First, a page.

[messaging] "Pseudoword" base32 fingerprints
trevp at trevp.net
Sun Feb 9 23:00:11 PST 2014
On Fri, Feb 7, 2014 at 4:54 PM, Joseph Bonneau <jbonneau at gmail.com> wrote:
> An attempt to summarize two problem areas being discussed in this thread:
> A) Long-term key fingerprints probably need to be a bijection from 128-bit
> long bitstrings to human-friendly form. We can lower this space (as Trevor
> mentioned) by key stretching: searching for a random nonce (or random public
> key) which happens to produce a 128-bit hash starting with N zeros, which
> are truncated.
That's similar to what I proposed, but not identical.
You're proposing the fingerprint generator could search for a hash
that starts with (say) 28 bits of zeros, then encode the following 100
bits (e.g. via word lists or syllable lists). The verifier would
decode the 100 bits, then add the implied 28 zero bits to recover the
The downside is that your verifier needs to be aware of the
user-friendly encoding (e.g. the word or syllable list), and the
number of implied zero bits, so these have to be standardized or
encoded somehow. Also, your generator *must* search to get a 128-bit
security level, since you're only encoding 100 bits.
In my proposal the verifier just handles a base32 fingerprint without
knowing word or syllable lists or how much searching the generator
did. Also, a generator who doesn't want to search still gets 125 bits
of security as 125 bits of the hash are encoded.
(A downside of my proposal is that scoring base32 is more expensive
than checking for zero bytes. In my code the difference is ~2.2
million/sec vs ~3.3 million, but I think most of the difference could
be removed with optimization.)
> B) The requirements for ephemeral authentication secrets vary by protocol,
> but in the simplest case (e.g. Socialist millionaire) they be anything and
> only need to be about 30-40 bits. In that case all we really need is an
> invertible function from 30-40 random bits to a value that is easy to
> recognize and (as a bonus) pronounce.
I wouldn't include OTR's Socialist Millionaire Protocol here, as it's
based on questions ("where did we go for your birthday?"), not random
values. Short Auth Strings would fit here. Though I'd argue SAS work
best in audio/video, so verbal useability is most important. Not sure
I agree that 30-40 bits are necessary, ZRTP allows 16-bit Short Auth
Strings (i.e. two PGPfone words).
> There is probably quite a bit of overlap between them. I like the word list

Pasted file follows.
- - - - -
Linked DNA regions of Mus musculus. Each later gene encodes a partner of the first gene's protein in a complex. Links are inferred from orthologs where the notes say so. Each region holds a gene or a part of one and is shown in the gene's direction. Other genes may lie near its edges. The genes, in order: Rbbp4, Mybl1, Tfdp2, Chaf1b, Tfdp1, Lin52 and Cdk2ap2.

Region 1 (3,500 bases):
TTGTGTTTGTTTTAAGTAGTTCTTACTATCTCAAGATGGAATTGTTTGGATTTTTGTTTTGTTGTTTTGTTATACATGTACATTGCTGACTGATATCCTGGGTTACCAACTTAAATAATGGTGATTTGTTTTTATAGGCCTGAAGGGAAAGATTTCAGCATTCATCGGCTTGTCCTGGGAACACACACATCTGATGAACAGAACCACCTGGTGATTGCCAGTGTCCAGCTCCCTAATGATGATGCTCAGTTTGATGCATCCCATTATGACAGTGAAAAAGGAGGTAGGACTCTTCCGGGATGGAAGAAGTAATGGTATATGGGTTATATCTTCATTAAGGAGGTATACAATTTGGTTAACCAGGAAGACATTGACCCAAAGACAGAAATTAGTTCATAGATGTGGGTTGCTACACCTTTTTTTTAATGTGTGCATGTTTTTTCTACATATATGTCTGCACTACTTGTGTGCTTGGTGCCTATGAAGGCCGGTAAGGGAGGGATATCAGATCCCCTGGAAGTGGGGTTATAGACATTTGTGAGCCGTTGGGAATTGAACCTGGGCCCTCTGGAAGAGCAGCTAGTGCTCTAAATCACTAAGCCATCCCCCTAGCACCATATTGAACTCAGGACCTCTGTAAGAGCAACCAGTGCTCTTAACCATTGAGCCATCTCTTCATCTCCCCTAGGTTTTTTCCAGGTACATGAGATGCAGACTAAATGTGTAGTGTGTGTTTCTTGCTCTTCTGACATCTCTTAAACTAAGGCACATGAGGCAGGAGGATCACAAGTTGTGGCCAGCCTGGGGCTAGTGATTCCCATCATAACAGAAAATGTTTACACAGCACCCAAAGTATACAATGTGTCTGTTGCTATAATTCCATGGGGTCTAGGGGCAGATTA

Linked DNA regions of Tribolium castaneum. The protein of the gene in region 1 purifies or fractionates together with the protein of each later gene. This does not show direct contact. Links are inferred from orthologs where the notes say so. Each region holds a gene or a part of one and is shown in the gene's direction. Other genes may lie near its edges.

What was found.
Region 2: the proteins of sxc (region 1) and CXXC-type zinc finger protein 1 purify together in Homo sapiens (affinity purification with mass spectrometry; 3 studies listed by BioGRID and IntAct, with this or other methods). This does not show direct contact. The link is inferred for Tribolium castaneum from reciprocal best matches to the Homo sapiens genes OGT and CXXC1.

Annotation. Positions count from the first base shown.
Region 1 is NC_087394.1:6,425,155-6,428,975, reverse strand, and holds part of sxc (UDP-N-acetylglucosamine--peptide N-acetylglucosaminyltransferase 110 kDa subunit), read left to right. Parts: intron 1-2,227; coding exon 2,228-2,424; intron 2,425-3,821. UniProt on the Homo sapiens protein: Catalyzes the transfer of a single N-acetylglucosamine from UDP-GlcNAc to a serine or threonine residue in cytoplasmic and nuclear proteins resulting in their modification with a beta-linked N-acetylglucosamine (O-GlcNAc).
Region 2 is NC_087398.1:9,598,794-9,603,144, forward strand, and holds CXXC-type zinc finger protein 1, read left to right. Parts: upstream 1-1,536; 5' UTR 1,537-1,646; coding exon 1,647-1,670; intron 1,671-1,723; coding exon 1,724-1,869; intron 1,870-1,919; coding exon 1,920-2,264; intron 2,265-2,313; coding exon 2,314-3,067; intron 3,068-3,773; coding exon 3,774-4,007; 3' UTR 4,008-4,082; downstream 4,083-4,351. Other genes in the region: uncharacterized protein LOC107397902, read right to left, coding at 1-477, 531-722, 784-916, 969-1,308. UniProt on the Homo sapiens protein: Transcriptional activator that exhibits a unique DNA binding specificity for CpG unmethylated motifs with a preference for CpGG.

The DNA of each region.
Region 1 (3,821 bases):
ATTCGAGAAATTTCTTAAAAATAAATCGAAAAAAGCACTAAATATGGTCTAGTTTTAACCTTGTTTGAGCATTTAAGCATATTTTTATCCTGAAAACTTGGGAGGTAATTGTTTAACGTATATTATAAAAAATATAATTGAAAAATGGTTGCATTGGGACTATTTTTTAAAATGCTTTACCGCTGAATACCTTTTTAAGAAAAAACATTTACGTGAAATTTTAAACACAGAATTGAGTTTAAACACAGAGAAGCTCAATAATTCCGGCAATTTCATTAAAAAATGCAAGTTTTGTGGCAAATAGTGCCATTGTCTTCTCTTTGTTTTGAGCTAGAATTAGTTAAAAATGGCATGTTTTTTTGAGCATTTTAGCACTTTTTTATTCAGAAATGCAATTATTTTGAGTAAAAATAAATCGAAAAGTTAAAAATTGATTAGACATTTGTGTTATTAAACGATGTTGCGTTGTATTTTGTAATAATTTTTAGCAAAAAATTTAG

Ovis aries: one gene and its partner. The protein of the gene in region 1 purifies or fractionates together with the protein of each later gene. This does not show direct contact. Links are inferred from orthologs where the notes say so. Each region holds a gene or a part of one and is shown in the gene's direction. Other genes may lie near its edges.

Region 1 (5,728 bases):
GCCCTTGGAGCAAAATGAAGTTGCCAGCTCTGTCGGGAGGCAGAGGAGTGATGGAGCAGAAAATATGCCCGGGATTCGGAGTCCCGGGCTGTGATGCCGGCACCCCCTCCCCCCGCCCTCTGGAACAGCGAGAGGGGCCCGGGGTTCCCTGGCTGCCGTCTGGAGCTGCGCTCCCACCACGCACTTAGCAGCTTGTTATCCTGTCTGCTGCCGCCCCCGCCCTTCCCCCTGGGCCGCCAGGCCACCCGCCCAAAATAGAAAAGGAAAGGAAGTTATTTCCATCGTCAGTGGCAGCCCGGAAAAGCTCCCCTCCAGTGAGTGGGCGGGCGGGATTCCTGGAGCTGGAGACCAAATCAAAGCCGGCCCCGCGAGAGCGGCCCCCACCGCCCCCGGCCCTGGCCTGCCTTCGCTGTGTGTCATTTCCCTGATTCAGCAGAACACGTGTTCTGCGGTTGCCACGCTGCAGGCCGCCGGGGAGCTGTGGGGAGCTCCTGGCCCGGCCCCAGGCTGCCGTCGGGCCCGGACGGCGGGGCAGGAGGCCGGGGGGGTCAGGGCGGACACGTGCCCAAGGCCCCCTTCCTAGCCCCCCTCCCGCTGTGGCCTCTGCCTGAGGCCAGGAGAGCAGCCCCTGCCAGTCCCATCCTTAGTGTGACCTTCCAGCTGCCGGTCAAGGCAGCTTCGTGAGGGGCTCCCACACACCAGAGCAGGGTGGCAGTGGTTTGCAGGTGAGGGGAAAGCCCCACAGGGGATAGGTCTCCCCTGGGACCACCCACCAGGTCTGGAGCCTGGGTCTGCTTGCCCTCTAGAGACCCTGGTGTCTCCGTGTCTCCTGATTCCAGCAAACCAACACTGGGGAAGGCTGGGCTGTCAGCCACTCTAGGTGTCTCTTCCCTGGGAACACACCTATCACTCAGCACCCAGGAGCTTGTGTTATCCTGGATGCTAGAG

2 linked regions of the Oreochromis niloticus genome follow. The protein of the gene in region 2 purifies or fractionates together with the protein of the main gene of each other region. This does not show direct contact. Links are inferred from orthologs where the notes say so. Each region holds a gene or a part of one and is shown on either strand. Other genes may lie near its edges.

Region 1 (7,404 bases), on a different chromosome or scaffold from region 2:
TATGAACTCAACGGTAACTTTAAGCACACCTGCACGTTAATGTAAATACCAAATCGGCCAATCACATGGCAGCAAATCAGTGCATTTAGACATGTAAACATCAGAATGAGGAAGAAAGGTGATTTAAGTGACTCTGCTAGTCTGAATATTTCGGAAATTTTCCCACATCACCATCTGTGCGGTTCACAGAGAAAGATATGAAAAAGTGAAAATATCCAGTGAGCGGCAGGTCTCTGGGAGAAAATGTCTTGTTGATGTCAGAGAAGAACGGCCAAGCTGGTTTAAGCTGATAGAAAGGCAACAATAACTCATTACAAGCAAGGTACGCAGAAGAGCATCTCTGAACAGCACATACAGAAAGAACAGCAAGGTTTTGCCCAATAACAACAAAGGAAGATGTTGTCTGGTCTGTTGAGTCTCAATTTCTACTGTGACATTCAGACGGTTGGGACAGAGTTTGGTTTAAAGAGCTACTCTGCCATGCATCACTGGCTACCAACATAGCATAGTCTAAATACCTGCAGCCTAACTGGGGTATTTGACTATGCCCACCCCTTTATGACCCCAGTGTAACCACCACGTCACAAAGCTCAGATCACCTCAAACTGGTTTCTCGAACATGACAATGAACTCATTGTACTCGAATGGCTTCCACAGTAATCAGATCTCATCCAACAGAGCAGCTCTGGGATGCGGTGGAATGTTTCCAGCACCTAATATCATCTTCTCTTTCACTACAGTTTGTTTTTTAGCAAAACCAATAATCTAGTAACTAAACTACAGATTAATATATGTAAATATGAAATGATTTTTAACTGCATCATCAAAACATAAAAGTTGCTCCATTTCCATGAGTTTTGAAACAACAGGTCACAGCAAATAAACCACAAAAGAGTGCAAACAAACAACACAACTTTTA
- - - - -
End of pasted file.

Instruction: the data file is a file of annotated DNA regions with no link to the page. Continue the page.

> approach, especially for (B), though I'd sound a note of caution on
> Diceware-the list contains a lot of words that aren't easy to recognize or
Yeah, I'd like to see a better 13-bit wordlist.
> I'd advocate for words of consistent length (4-6 characters) with edit
> distance at least 2 between any pair, which would be nice so that smartphone
> typing works. I whipped up one of these a while back, and ended up with
> about 750 words. I'd guess around 1k is the limit
For around a 10-bit wordlist, Michael Rogers suggested Basic English.
See comparison below (Basic English vs Diceware vs base32
Obviously, smaller wordlists means longer fingerprints but better
words. Not sure what the best point on that tradeoff is.
I think I still like pseudowords more than wordlists, particularly due
to the simplicity of specification (no need to standardize on
wordlists) and the localization advantage (works anywhere people
understand latin chars and arabic numerals, without needing new
wordlists for every language).
Basic English (13 words from ~10 bit list (850 words)) vs
Diceware (10 words from ~13 bit list (7776 words)) vs
Base32 pseudowords (score=18)
cat - cut - snow - white - laugh - harbor - pin - pump - make - week -
farm - left - coat
possible - peace - note - screw - quite - equal - knee - root - slope
- rate - brass - rail - great
cut - please - thunder - insurance - smooth - sister - thread -
purpose - get - bit - please - tray - military
late - representative - value - against - answer - exchange - join -
brake - against - bone - gold - man - harmony
rapid - dab - duma - above - vise - uo - nbs - huff - pj - code
tend - yo - israel - curb - hz - colza - lace - waltz - timex - knox
trash - wack - cancer - rummy - pivot - clove - debby - pat - gown - remit
farad - yule - crest - zeus - keats - flaw - kahn - libya - wj - edify
qufok3 - wigi - yiluz - wims - tiqiwi
ofoyde - zcok - xelol - teya - uxirij
qupiyo - pnax - fayal - noyt - opabiq
saefap - gowo - uziny - dofi - usejey
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